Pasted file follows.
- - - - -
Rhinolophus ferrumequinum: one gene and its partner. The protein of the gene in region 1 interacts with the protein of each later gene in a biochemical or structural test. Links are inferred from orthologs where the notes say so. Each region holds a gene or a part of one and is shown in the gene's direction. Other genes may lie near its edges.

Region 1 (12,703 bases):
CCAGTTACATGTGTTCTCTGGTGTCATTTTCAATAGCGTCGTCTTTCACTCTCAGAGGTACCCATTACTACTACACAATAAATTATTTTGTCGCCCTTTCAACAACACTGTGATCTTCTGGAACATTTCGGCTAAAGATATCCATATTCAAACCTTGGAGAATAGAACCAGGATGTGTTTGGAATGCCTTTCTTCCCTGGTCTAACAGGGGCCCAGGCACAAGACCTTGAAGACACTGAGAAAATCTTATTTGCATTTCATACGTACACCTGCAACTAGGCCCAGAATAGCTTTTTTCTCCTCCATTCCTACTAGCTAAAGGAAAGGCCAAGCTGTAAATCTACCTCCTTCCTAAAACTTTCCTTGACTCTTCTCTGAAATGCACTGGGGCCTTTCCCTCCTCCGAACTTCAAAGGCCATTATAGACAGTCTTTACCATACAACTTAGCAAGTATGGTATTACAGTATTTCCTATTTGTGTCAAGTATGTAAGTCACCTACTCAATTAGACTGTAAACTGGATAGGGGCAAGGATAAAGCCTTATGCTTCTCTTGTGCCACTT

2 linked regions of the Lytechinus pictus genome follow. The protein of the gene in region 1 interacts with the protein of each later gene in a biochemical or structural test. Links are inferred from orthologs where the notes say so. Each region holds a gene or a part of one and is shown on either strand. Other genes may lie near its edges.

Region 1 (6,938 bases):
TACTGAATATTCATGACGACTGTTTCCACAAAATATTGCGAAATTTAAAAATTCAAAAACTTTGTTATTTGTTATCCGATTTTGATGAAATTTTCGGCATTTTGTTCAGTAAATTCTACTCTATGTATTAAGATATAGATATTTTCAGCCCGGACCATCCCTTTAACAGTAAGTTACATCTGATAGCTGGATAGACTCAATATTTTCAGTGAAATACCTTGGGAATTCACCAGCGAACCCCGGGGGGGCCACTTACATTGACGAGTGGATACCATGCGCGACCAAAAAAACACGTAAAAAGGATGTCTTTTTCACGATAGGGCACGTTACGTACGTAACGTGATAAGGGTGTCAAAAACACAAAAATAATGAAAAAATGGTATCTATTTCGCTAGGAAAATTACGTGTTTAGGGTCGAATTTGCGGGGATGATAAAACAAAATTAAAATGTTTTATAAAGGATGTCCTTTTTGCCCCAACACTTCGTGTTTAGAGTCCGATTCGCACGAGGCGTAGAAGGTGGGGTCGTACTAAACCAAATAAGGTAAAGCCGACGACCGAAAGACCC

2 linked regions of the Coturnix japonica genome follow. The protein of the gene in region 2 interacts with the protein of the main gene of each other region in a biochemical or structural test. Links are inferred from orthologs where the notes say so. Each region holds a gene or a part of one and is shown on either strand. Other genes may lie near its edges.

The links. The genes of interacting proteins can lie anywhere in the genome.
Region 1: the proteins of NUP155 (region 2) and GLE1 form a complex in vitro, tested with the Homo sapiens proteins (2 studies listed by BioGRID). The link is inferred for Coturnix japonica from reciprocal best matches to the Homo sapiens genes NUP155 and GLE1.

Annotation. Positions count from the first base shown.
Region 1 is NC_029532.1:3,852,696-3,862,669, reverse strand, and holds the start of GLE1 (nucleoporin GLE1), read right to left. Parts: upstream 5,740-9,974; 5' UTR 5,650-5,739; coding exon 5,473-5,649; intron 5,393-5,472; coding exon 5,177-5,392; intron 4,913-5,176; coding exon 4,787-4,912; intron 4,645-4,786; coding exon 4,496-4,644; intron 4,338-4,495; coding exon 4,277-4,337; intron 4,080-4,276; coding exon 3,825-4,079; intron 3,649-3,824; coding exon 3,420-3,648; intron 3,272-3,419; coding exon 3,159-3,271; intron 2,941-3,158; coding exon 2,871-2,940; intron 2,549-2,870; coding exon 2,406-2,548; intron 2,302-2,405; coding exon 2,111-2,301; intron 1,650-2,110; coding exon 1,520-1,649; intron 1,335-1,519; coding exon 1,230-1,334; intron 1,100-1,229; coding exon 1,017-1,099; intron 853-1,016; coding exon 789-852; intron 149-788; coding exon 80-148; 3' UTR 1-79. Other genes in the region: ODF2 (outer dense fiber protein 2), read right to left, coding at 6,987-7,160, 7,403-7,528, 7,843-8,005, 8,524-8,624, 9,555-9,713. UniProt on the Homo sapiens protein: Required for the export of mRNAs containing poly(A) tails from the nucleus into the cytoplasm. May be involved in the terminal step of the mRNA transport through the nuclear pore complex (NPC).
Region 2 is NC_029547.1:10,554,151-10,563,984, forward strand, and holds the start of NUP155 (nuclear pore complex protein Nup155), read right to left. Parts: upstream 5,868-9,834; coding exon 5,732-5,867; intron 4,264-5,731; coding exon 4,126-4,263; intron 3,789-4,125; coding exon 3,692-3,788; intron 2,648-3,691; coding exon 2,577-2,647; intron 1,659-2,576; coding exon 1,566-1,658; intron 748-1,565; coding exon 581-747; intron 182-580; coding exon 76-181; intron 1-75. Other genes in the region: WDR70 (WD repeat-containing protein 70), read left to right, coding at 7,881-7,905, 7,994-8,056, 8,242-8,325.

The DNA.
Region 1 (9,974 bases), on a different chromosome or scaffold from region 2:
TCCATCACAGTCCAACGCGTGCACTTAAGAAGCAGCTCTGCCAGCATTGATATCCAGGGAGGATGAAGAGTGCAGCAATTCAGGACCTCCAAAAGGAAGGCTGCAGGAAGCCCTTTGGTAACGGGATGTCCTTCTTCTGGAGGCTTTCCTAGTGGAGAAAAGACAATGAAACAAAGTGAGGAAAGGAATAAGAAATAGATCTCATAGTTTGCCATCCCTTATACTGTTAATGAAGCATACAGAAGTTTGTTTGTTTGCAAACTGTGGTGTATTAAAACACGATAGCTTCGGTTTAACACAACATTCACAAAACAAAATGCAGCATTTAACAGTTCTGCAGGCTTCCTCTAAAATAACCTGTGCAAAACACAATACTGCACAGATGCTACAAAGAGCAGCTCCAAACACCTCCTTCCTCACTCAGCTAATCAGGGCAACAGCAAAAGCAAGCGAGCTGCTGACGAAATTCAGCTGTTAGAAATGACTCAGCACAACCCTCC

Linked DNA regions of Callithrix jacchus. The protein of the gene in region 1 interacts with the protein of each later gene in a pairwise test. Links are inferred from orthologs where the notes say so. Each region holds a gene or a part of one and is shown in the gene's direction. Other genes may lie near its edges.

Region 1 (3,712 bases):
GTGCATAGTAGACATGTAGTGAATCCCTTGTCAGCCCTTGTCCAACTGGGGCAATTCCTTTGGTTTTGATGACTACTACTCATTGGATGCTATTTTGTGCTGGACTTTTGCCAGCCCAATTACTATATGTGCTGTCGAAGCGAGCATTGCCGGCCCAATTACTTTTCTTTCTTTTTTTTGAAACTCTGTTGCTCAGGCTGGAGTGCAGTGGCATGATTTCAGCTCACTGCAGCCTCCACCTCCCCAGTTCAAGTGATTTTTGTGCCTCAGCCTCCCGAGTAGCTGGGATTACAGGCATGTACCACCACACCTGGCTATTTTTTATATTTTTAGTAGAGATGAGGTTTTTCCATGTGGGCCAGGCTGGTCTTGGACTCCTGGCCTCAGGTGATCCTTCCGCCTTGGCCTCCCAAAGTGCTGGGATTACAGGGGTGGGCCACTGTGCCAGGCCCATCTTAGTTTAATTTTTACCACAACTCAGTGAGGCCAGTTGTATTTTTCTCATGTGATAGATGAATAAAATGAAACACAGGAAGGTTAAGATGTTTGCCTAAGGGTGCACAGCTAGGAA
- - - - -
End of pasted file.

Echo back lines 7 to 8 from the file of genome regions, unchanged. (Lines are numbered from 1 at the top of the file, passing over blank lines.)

2 linked regions of the Coturnix japonica genome follow. The protein of the gene in region 2 interacts with the protein of the main gene of each other region in a biochemical or structural test. Links are inferred from orthologs where the notes say so. Each region holds a gene or a part of one and is shown on either strand. Other genes may lie near its edges.

The links. The genes of interacting proteins can lie anywhere in the genome.